Killing A Priest On A Sunday. That’ll Be A Good One
John Michael McDonagh
For those that don’t know, Calvary (or Golgotha) is the place outside Jerusalem where Jesus was crucified; which, considering the poster and the story, is quite apt. Set in a small parish in Sligo (West Ireland), Father James Lavelle [Gleeson] sits in his confessional and listens to one of his congregation detail the years of abuse he suffered as a child. Furthermore, the abuser is now deceased, so he cannot reap revenge. The unknown parishioner then states that killing an evil priest is nothing special, what would be truly impressive is to kill a good priest; a man beloved by many who has done nothing wrong. The confessor then explains he will give Father Lavelle a week ‘to get his house in order’ before he will kill him down by the sea. Father Lavelle takes this news surprisingly well (no doubt as a matter of shock and disbelief) and sets about visiting people in his parish throughout the week before meeting his would-be assassin by the shore.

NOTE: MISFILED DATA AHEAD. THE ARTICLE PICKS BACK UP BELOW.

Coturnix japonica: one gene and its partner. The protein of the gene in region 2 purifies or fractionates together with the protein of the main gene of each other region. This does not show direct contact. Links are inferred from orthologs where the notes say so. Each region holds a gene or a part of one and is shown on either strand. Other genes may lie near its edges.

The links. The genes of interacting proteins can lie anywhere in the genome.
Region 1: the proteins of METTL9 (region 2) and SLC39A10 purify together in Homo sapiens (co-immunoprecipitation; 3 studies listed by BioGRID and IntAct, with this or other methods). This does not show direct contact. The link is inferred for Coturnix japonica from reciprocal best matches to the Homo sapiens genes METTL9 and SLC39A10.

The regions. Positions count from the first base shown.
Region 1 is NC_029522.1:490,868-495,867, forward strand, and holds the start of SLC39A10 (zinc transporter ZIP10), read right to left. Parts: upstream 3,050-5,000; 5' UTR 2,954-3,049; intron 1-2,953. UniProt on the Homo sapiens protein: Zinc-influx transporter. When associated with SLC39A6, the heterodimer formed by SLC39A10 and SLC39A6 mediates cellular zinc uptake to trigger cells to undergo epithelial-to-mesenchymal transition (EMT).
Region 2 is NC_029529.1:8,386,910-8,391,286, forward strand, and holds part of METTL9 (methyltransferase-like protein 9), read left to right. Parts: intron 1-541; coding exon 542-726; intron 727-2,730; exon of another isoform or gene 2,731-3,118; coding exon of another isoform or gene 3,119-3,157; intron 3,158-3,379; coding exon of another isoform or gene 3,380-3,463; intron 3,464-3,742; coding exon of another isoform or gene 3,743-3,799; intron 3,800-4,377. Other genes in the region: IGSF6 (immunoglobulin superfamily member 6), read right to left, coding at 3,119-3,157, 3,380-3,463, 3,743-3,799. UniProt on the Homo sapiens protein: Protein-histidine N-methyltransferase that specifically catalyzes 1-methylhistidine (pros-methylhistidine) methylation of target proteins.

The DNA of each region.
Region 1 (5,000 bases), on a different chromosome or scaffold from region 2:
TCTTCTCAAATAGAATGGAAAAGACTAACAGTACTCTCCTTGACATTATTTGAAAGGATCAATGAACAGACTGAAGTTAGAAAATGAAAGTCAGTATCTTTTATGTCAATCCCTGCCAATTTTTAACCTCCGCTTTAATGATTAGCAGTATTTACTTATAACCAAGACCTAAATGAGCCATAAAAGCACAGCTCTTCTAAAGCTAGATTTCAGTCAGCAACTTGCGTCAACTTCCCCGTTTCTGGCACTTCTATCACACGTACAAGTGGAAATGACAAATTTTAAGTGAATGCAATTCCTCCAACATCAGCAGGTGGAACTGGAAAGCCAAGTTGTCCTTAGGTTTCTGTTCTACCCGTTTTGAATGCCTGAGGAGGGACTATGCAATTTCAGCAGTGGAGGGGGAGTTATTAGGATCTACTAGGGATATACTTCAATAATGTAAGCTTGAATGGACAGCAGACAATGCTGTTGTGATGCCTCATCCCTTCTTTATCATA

One of the many (MANY) things I love about this movie is that it’s not a detective film, it’s established very early on that Father Lavelle knows exactly who made the confession and simply goes about his business, examining the cruelty and maliciousness of his fellow man. What’s more, it’s evident that John Michael McDonagh has set out to tell the other side of the story. Films and TV have been milking stories about or involving abusive or corrupt priests but this is the story of a genuinely good man who simply happens to be a priest. As such, this film is littered with symbolism and Christian parallels, tonally dealing with injustice, the futility of vengeance, sacrifice and forgiveness. While this works beautifully for 90% of the running time, there is a strangely heightened sense of unrealism, reflecting that of a parable; specifically when it comes to the disjointedly savage interactions between the broadly eccentric characters. For such a small town, it’s filled with very outspoken remorseless individuals: the promiscuous wife, the antagonistic pub landlord, the weak fellow priest, the cynical surgeon, the garda with a penchant for male prostitutes, the suicidal ageing novelist, the list spools on with only the priest as a truly altruistic man. For some this will be welcomed for its slightly surreal tones, for others it will make the film feel dishonest and far-fetched.